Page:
A surprisingly high number of truck users struggle to make a clear distinction between contract hire, hire purchase and lease hire agreements and, as a result, fail to get the most economically beneficial terms for their business, says John Maguire of Flexi Warehouse Systems – the intralogistics projects division of Narrow Aisle Ltd
Although the majority of forklift trucks entering the UK market are acquired using some form of payment agreement like contract hire, hire purchase or lease purchase, what differentiates these deals remains something of a grey area among lift truck users and specifiers.
How then does the busy manager identify between the various funding methods available and decide which best suits his company’s needs?
Traditional Hire Purchase agreements are perhaps the most clear-cut to define. The price of the truck is spread across a fixed period. An initial deposit is followed by equal payments – usually monthly – and the truck remains the property of the finance company until the last installment is made. Ownership then passes to the buyer. All servicing and maintenance upkeep of the equipment during the period of the agreement is the responsibility of the customer.
Where Finance Leases are concerned, the customer pays for the use of the truck over a fixed term – most commonly five years, although any term between three and seven years may be more appropriate. A third party usually the OEM or authorized distributor undertakes to guarantee an end of lease contract residual value. At the end of the lease period the user can choose from one of two options: send the truck back to the lessee who will call in the residual value guarantee from the supplier; or renegotiate an extended lease for the equipment – usually at a lower or ‘peppercorn’ rental from the truck supplier who then owns the equipment.
The major leasing banks providing funding in this country say that the most commonly used finance option for forklift trucks in the UK is an Operating Lease with Repair and Maintenance – otherwise known as Contract Hire. Like the straightforward Operating Lease scheme, a residual value is set and guaranteed by a third party supplier and monthly repayments are calculated on the initial full cost of the equipment less anticipated residual value of the forklift. Then, with Contract Hire a fixed monthly Full Maintenance Contract (FMC) amount is added to cover the cost of maintenance during the contract term. This structure allows the agreement to be treated as an operating lease for tax and audit purposes.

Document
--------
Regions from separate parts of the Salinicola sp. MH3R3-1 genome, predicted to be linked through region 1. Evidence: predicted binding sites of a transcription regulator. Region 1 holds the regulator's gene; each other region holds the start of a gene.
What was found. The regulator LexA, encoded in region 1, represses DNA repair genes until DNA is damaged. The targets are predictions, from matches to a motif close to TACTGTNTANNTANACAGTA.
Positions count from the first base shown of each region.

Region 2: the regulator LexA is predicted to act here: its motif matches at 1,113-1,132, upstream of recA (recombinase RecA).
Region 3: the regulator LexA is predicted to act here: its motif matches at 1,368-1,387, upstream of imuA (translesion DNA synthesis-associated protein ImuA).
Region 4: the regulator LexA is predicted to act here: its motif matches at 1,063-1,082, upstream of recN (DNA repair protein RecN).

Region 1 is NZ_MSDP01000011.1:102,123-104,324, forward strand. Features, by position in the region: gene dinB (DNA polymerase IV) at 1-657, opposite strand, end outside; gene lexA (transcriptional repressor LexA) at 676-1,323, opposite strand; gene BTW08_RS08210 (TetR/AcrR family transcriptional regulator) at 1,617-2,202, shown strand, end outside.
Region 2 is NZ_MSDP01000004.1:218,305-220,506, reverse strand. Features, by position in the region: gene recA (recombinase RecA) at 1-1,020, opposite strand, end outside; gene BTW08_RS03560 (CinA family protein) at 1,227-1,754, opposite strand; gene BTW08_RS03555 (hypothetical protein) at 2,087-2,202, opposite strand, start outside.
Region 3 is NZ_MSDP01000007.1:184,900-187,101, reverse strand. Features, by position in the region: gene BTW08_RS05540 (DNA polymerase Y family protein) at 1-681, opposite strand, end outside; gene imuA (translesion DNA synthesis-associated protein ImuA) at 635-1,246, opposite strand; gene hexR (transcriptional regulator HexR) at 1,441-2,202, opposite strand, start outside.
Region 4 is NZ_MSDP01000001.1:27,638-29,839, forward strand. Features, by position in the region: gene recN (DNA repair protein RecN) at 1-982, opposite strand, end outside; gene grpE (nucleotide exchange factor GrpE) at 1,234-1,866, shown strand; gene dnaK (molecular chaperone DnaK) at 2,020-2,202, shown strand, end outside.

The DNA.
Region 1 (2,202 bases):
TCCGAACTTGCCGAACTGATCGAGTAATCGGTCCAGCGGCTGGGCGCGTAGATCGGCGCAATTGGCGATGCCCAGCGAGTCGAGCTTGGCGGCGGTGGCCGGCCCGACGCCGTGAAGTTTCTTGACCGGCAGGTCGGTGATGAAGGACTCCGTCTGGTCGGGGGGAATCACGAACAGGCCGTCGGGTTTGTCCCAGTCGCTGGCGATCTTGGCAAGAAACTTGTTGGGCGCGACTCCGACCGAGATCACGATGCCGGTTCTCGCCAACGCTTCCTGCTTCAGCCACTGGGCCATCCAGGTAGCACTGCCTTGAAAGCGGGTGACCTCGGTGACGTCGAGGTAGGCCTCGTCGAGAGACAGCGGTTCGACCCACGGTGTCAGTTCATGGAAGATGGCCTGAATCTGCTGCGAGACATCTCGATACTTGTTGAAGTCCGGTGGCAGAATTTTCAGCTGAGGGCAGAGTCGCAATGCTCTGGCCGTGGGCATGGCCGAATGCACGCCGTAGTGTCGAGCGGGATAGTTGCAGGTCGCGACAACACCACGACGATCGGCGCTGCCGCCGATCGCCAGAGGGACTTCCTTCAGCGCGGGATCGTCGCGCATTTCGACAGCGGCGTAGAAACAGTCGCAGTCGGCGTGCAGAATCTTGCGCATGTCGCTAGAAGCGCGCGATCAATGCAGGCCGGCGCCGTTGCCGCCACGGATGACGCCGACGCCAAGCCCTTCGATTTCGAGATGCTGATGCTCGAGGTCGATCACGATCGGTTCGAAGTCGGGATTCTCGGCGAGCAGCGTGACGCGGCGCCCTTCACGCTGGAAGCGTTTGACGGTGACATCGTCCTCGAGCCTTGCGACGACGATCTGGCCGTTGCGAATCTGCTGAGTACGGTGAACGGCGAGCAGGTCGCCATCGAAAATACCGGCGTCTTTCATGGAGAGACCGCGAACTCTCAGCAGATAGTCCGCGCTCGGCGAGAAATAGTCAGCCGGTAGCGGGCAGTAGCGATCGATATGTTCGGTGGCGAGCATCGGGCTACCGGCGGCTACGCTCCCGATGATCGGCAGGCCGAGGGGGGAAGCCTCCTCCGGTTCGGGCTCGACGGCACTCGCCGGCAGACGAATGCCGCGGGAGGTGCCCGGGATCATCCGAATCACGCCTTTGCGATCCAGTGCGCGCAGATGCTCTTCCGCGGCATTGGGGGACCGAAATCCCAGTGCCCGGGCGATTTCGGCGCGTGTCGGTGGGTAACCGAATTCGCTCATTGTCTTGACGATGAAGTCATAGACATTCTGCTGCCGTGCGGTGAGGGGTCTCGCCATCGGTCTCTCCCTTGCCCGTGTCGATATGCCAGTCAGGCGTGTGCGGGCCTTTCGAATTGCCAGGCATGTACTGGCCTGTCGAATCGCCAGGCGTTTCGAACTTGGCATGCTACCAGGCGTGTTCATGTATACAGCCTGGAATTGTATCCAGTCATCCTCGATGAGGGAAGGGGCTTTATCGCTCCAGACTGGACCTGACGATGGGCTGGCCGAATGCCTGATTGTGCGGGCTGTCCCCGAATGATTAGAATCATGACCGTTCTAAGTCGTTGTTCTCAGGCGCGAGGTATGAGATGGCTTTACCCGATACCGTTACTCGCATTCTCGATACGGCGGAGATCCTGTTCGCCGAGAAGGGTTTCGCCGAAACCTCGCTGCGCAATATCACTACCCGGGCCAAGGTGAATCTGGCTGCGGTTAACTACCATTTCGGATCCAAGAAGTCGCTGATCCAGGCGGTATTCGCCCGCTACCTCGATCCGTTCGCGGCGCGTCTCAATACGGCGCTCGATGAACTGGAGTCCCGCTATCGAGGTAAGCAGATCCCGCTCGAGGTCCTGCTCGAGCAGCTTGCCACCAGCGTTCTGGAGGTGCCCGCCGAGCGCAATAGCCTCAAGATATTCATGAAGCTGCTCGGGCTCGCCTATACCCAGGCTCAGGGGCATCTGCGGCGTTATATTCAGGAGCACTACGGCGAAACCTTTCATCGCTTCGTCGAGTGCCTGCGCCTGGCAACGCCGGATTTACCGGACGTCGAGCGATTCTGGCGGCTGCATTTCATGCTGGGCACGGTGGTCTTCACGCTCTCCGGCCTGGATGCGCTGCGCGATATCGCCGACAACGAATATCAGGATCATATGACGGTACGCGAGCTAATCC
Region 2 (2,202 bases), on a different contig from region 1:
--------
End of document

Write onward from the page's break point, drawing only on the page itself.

With any agreement it is essential to check what is and isn’t included in the contract and it is often more important to consider the things that have been left out of the deal as much as the items that have been included.
Ask your supplier about limits to the number of hours of truck usage allowed before penalty charges apply. Consider if it would be cost effective for replacement tyres to be included in the package. Provision of diesel or LPG fuel is almost always excluded, with electric trucks becoming more popular. What happens if the battery fails? Is the warranty the responsibility of the truck provider or the battery manufacturer? Does the battery warranty cover the whole length of the lease agreement? Will your supplier provide a replacement truck in the event that yours brakes down? If the contract doesn’t specifically mention a replacement the chances are that you won’t get one. Most MHE “Contract Hire” FMC agreements do cover for breakdowns and wear and tear repairs on the whole truck. Often MHE “Contract Hire” agreements do not cover replacement tyres, worn underside of forks, operator abuse and accident damage repairs. Does ‘maintenance’ mean all repairs caused by wear and tear?
Of course, finally it is worth checking what the supplier’s policy on truck return conditions at the end of the contract. If there is no mention of “fair wear and tear” then you may be obliged to undertake some refurbishment of paintwork, operator’s cabin and other components at your cost. The financing policy for forklift trucks – and other capital equipment – should be prominent in the minds of directors and senior management. And yet a surprisingly high number of truck users struggle to make a clear distinction between contract hire, hire purchase and lease hire agreements and, as a result, fail to get the most economically beneficial terms for their business or worse an inappropriate agreement that can be very costly to manage over the contract period.
Flexi Warehouse Systems offers a range finance packages tailored to suit a client’s needs, including making changes over time that reflect the changing business environment.
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